To combat these issues, freight forwarders need to update their forecasting to account for these changes and ensure space and equipment will be available once the shipment arrives. Factoring in market conditions, such as seasonal increases, will also help reduce the slowdowns happening under new customs laws.
Trucking Industry Challenges
Trucking is an industry that is facing high turnover rates and an aging workforce during a time where workers don’t want to be away from home for long stretches of time. That said, the industry is also extremely cyclical.
Before the pandemic struck, the trucking industry was experiencing a recession that caused the lay-off of thousands of truck drivers. The industry also decreased by $800 billion. Then, along came the pandemic, which led to quarantine restrictions for sick drivers.
This created a shortage of more than 80,000 truck drivers that were needed to service the booming supply chain. More drivers than ever retired while the traditionally high attrition rate continued furthering the challenging situation that the industry is now facing.
Increased Demand for Goods
Consumer buying habits changed during the pandemic. While they couldn’t spend money on vacations or eat out at restaurants, they redirected that discretionary spending towards consumer goods.
Additionally, the labor force transitioned to working from home, which made home office equipment soar in regard to its demand. From February 2020 to April 2021, durable goods rose 30.8%.
Meanwhile, companies transitioned away from just-in-time inventory management due to a lack of resources and COVID-19 restrictions. In response, they ordered larger inventory stocks, which further strained the supply chain in terms of being able to transport these goods.
Widespread labor shortages have also challenged the shipping industry. China’s zero-tolerance COVID policies have caused labor issues as well. These issues are driving up the cost of consumer goods.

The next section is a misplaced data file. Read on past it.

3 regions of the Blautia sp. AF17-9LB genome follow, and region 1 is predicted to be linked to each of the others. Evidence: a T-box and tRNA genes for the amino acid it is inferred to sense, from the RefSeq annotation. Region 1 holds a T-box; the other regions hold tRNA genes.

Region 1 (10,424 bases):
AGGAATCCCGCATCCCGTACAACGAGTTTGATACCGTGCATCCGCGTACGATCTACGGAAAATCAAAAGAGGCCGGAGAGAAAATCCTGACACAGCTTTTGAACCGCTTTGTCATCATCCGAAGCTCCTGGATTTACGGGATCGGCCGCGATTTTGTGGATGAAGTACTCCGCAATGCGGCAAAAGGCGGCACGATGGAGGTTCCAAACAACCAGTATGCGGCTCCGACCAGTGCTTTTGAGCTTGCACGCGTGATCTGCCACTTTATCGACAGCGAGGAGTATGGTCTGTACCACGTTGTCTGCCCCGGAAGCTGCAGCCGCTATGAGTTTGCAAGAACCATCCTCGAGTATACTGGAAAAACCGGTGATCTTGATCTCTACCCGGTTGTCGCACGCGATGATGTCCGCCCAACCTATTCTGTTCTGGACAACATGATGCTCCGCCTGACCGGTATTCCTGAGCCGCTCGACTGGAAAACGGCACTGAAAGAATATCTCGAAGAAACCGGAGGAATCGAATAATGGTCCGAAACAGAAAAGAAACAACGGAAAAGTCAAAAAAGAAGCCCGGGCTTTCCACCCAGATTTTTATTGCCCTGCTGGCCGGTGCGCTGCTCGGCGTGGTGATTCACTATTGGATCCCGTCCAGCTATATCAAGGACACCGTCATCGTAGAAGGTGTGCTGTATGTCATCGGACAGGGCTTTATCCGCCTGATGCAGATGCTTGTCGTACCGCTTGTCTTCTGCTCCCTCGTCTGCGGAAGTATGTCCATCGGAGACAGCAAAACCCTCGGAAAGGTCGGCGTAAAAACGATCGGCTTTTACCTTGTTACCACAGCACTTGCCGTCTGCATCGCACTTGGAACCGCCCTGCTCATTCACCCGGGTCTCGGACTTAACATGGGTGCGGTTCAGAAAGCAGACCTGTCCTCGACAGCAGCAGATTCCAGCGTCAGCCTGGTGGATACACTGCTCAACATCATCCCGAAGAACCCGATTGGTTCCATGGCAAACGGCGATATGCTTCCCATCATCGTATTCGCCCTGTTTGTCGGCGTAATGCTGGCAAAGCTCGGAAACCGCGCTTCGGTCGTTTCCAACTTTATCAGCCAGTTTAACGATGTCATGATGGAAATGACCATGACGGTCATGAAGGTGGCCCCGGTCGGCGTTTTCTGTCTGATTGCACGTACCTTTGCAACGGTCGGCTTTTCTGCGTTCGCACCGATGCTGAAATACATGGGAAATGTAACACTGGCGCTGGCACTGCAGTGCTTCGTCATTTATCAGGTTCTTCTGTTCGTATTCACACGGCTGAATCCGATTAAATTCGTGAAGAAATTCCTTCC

Lack of Warehouse Space
Lack of shipping containers led to issues in the supply chain, so ship operators purchased new containers. Now, ship operators estimate that they are moving 8 million more containers than they were in 2019. But with more shipping containers has come less storage space in warehouses, which is slowing the movement of goods once more.
Setting Realistic Delivery Expectations
Shippers and carriers need to adapt their delivery expectations to meet modern demands and changes in the supply chain. Strict delivery windows are outdated based on current requirements and supply chain strains.
A variety of factors are leading to container shipping delays, including lockdowns in China, port congestion, customs issues, increased demand for goods, truck driver shortages, equipment delays, storage space capacity challenges and various other reasons.
Clear, effective customer communication can help you deal with delivery-related delays. Adding real-time tracking tools can also keep all parties involved so that they can track shipments throughout the entire process.
Demands soared while the industry experienced a labor shortage combined with port restrictions. Global challenges resulting from COVID-19 have led to the shipping crisis.